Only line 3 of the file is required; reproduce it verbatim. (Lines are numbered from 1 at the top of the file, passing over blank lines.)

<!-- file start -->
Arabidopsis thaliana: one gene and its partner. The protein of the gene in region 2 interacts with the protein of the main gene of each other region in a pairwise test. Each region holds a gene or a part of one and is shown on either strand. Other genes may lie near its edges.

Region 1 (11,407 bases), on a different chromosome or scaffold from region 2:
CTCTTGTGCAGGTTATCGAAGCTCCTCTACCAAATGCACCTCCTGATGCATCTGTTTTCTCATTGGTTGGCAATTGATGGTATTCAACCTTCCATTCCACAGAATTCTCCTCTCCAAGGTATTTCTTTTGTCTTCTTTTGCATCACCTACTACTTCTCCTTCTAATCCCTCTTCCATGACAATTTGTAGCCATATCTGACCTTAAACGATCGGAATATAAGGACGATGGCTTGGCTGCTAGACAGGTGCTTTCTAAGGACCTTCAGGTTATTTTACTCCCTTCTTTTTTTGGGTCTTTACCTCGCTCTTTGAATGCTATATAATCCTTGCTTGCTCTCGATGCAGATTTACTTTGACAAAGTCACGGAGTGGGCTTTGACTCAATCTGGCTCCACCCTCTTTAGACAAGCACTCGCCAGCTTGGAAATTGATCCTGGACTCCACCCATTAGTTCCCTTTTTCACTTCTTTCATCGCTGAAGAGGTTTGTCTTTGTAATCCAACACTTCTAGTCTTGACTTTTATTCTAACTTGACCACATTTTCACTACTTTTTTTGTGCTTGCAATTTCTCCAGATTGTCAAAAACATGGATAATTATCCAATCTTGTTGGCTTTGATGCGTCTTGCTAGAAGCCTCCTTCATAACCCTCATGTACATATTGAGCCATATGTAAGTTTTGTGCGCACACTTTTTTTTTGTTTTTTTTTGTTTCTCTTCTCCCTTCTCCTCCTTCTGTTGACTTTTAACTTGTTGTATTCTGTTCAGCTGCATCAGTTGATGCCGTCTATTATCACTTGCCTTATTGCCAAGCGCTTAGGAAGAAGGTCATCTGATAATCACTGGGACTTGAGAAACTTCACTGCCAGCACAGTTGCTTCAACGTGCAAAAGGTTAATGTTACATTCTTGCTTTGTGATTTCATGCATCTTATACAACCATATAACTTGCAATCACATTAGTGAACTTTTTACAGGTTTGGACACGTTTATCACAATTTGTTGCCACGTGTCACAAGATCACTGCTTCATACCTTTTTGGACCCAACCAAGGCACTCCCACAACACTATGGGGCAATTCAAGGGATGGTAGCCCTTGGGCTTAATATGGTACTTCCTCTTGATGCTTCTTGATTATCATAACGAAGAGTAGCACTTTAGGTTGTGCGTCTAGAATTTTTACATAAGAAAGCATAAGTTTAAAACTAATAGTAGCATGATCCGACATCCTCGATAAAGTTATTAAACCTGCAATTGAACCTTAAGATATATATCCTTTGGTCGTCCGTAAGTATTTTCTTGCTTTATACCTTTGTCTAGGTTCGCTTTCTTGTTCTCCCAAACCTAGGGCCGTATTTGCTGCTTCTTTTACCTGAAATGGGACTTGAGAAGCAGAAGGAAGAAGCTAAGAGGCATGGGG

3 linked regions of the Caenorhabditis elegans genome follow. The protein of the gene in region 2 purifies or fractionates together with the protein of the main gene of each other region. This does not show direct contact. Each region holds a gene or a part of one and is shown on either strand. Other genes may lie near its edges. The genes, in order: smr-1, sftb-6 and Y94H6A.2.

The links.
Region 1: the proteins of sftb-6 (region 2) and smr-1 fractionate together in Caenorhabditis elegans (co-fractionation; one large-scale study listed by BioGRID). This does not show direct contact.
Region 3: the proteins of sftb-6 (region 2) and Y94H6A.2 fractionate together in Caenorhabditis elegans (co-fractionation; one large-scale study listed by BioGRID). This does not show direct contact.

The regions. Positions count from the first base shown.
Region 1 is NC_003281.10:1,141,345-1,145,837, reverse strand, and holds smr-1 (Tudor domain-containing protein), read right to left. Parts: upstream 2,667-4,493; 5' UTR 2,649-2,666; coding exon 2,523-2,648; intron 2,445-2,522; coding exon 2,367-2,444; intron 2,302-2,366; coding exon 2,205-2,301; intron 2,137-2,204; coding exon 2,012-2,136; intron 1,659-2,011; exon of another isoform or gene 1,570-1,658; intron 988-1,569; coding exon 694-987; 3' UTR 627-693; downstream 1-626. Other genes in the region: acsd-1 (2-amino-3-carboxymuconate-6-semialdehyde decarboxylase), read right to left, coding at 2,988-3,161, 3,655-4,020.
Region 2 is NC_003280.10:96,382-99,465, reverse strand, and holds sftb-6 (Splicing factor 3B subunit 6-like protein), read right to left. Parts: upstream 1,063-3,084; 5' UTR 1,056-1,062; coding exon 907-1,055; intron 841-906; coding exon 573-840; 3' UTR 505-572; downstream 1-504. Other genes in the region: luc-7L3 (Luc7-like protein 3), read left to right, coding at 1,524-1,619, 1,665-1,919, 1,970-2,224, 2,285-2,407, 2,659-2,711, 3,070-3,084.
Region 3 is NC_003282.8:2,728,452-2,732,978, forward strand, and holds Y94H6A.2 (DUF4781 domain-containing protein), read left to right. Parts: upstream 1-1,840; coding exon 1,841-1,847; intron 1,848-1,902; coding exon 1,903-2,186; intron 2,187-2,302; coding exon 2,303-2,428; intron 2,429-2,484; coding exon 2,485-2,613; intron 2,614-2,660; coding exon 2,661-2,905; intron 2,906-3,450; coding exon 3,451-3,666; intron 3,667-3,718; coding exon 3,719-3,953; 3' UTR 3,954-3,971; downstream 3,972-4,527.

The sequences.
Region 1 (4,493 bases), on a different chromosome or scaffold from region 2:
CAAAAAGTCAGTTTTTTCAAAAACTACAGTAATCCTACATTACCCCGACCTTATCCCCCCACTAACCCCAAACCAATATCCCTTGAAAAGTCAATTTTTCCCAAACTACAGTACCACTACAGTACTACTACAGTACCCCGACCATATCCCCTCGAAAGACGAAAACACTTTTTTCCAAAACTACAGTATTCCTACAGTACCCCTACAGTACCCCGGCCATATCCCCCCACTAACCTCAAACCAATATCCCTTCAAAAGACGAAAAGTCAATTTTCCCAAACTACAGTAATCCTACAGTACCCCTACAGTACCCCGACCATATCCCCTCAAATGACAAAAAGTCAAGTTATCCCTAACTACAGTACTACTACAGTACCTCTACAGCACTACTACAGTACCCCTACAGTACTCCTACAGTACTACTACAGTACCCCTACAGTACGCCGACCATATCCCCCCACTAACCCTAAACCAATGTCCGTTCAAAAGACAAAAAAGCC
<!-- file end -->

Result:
CTCTTGTGCAGGTTATCGAAGCTCCTCTACCAAATGCACCTCCTGATGCATCTGTTTTCTCATTGGTTGGCAATTGATGGTATTCAACCTTCCATTCCACAGAATTCTCCTCTCCAAGGTATTTCTTTTGTCTTCTTTTGCATCACCTACTACTTCTCCTTCTAATCCCTCTTCCATGACAATTTGTAGCCATATCTGACCTTAAACGATCGGAATATAAGGACGATGGCTTGGCTGCTAGACAGGTGCTTTCTAAGGACCTTCAGGTTATTTTACTCCCTTCTTTTTTTGGGTCTTTACCTCGCTCTTTGAATGCTATATAATCCTTGCTTGCTCTCGATGCAGATTTACTTTGACAAAGTCACGGAGTGGGCTTTGACTCAATCTGGCTCCACCCTCTTTAGACAAGCACTCGCCAGCTTGGAAATTGATCCTGGACTCCACCCATTAGTTCCCTTTTTCACTTCTTTCATCGCTGAAGAGGTTTGTCTTTGTAATCCAACACTTCTAGTCTTGACTTTTATTCTAACTTGACCACATTTTCACTACTTTTTTTGTGCTTGCAATTTCTCCAGATTGTCAAAAACATGGATAATTATCCAATCTTGTTGGCTTTGATGCGTCTTGCTAGAAGCCTCCTTCATAACCCTCATGTACATATTGAGCCATATGTAAGTTTTGTGCGCACACTTTTTTTTTGTTTTTTTTTGTTTCTCTTCTCCCTTCTCCTCCTTCTGTTGACTTTTAACTTGTTGTATTCTGTTCAGCTGCATCAGTTGATGCCGTCTATTATCACTTGCCTTATTGCCAAGCGCTTAGGAAGAAGGTCATCTGATAATCACTGGGACTTGAGAAACTTCACTGCCAGCACAGTTGCTTCAACGTGCAAAAGGTTAATGTTACATTCTTGCTTTGTGATTTCATGCATCTTATACAACCATATAACTTGCAATCACATTAGTGAACTTTTTACAGGTTTGGACACGTTTATCACAATTTGTTGCCACGTGTCACAAGATCACTGCTTCATACCTTTTTGGACCCAACCAAGGCACTCCCACAACACTATGGGGCAATTCAAGGGATGGTAGCCCTTGGGCTTAATATGGTACTTCCTCTTGATGCTTCTTGATTATCATAACGAAGAGTAGCACTTTAGGTTGTGCGTCTAGAATTTTTACATAAGAAAGCATAAGTTTAAAACTAATAGTAGCATGATCCGACATCCTCGATAAAGTTATTAAACCTGCAATTGAACCTTAAGATATATATCCTTTGGTCGTCCGTAAGTATTTTCTTGCTTTATACCTTTGTCTAGGTTCGCTTTCTTGTTCTCCCAAACCTAGGGCCGTATTTGCTGCTTCTTTTACCTGAAATGGGACTTGAGAAGCAGAAGGAAGAAGCTAAGAGGCATGGGG